Casper is settling in well with the Crushers
Max Casper is just a big kid playing the game he loves.
Whether he's in the field, at the plate or in the dugout, the Crushers' second baseman always seems to be having the time of his life.
"The thing that I try to remember the most is baseball is a game; it's a kids' game," Casper said. "I'm lucky to be playing a kids' game at 22 years old. I don't have a real job. I mean I get to come out and people pay money to watch me play baseball."
Listed at 5-foot-11 and 170 pounds, Casper has always had his size against him as he tried to prove himself as a baseball player.
"I've always been too small, too little, too weak, where it has always been an adversity thing," Casper said. "It's just been a chip on my shoulder I've had my whole career really."
Casper's love for baseball started as soon as he could pick up a glove. By the time he was in high school at an all boys military school, Casper broke down a barrier of sophomores not being allowed to play varsity with his skills as a shortstop.
"It was kind of a cool thing, me and my buddy made it as sophomores, but then everyday you had to go out and prove yourself," Casper said. "Everyday you had to fight through the adversity. If you were hurt, somebody else was in there and you didn't want to get Wally Pipp-ed."
In college at North Dakota State University, Casper came in as a recruited walk on with no money invested in him and nothing guaranteed. Fighting for his job, Casper went on to start 42 games as a freshmen then eventually started 170 games guarding the gap between second and third.
After his successful college career, Casper found himself bouncing around independent baseball before finding a home, for now, with Lake Erie. But the adversity followed close behind him.
Opening day, Casper found himself on the bench and would have to wait to get his shot at the Frontier League. It didn't take long, though, for Casper to get his chance and in manager Jeff Isom's eyes he has really stepped up.
Filling in at second base, Casper has gone from bottom of the lineup hitter all the way up to leadoff while leading the Crushers in batting average at this point in the season.
"You think you know what you've got each year when you come into the season, you're hoping that you have a surprise or two and the teams that I've had success with, there has always been a good surprise and I hope he is the surprise by the end of the year," Isom said. "But it doesn't surprise me just because the way he goes about his business and works hard there. You always want someone like that and he has a lot to offer."
With just a handful of blunders, Casper has taken strongly to the change to second with the help of veteran Juan Sanchez. While Isom has said that shortstop will be Sanchez's position for a while, the combination has been effective on defense.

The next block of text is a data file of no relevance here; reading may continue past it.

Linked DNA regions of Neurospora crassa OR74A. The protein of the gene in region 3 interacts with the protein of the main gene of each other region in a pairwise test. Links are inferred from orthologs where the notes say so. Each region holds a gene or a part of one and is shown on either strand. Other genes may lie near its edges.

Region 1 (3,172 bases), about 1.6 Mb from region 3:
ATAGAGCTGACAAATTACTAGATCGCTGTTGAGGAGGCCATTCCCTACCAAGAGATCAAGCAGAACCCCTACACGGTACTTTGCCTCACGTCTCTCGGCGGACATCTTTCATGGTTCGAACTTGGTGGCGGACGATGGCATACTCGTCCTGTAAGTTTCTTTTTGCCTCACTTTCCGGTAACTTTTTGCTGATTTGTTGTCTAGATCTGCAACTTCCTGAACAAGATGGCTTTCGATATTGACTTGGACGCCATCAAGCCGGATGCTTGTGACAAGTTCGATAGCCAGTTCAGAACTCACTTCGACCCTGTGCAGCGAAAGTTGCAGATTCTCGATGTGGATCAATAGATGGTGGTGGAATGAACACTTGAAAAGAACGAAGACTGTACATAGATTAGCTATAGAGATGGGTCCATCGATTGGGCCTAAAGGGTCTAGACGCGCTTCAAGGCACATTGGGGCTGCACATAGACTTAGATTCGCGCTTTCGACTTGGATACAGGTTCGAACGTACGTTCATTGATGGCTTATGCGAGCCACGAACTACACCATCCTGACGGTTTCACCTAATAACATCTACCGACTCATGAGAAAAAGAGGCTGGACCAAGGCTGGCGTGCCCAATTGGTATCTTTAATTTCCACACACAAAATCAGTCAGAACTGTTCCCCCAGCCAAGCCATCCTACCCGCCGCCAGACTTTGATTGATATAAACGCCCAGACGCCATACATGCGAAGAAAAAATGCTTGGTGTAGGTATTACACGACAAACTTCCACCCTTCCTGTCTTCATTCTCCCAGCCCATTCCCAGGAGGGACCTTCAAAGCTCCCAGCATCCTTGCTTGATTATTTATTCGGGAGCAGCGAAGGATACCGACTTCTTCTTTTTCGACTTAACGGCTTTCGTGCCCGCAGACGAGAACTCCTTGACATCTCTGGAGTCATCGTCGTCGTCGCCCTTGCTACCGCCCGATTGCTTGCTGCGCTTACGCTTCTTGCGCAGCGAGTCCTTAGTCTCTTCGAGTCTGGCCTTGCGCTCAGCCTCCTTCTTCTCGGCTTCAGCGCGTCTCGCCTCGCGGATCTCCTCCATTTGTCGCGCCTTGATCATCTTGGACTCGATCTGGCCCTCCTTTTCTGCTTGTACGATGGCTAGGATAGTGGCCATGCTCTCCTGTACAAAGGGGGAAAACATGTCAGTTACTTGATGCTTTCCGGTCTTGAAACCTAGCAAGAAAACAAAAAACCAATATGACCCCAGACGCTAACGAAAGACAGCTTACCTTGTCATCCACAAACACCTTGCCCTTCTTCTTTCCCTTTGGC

Almost as important, though, has been the surprise of Casper's bat. For the past two weeks now, Casper has fought his batting average up with his role as an everyday player to lead the team.
Casper says he doesn't even look at him numbers, he just likes to track how hard he hits the ball for better results.
"You can only control so much in baseball and I'm finally starting to figure that out, I've read a couple books that it's more about the process than the results; if you hit the ball hard, you should be happy with yourself," Casper said. "You beat the pitcher, the pitcher knows you beat him, the pitcher's mom that's watching knows you beat him. But you hit it right at somebody and you're upset with yourself? That's not right and you can't have that mentality out there."
"Honestly, I don't even look at my batting average because then I start thinking about it and it turns into 'well, now I've got to get two hits.' I keep a chart in my notebook in the locker room of how many times I hit the ball hard. I don't care how many hits I've got, it's just how many times you hit the ball hard."
As long as Casper is in a Lake Erie uniform, Isom said he will continue to be impressed to his approach to the game on and off the field.
"He takes every at-bat like it's his last one and doesn't give up on anything," Isom said. "It almost feels like he's a better two strike hitter so he's not afraid to work counts and get deep in counts. There have been a couple times where it has been a 3-1 count and I'm giving him the take sign with guys in scoring position and he's looking at me funny, but I'm like you're fine hitting with two strikes so make that pitcher throw another strike."
"As a manger, I always ask myself 'can I trust this guy?' and that goes a long way. I trust him on and off the field and on the field in particular, if I put down a certain situation of bunt or if he's going to be in a different defense, is he going to be in the right spot? Can I trust him? And he does all the little things I can trust anywhere he's at on the infield."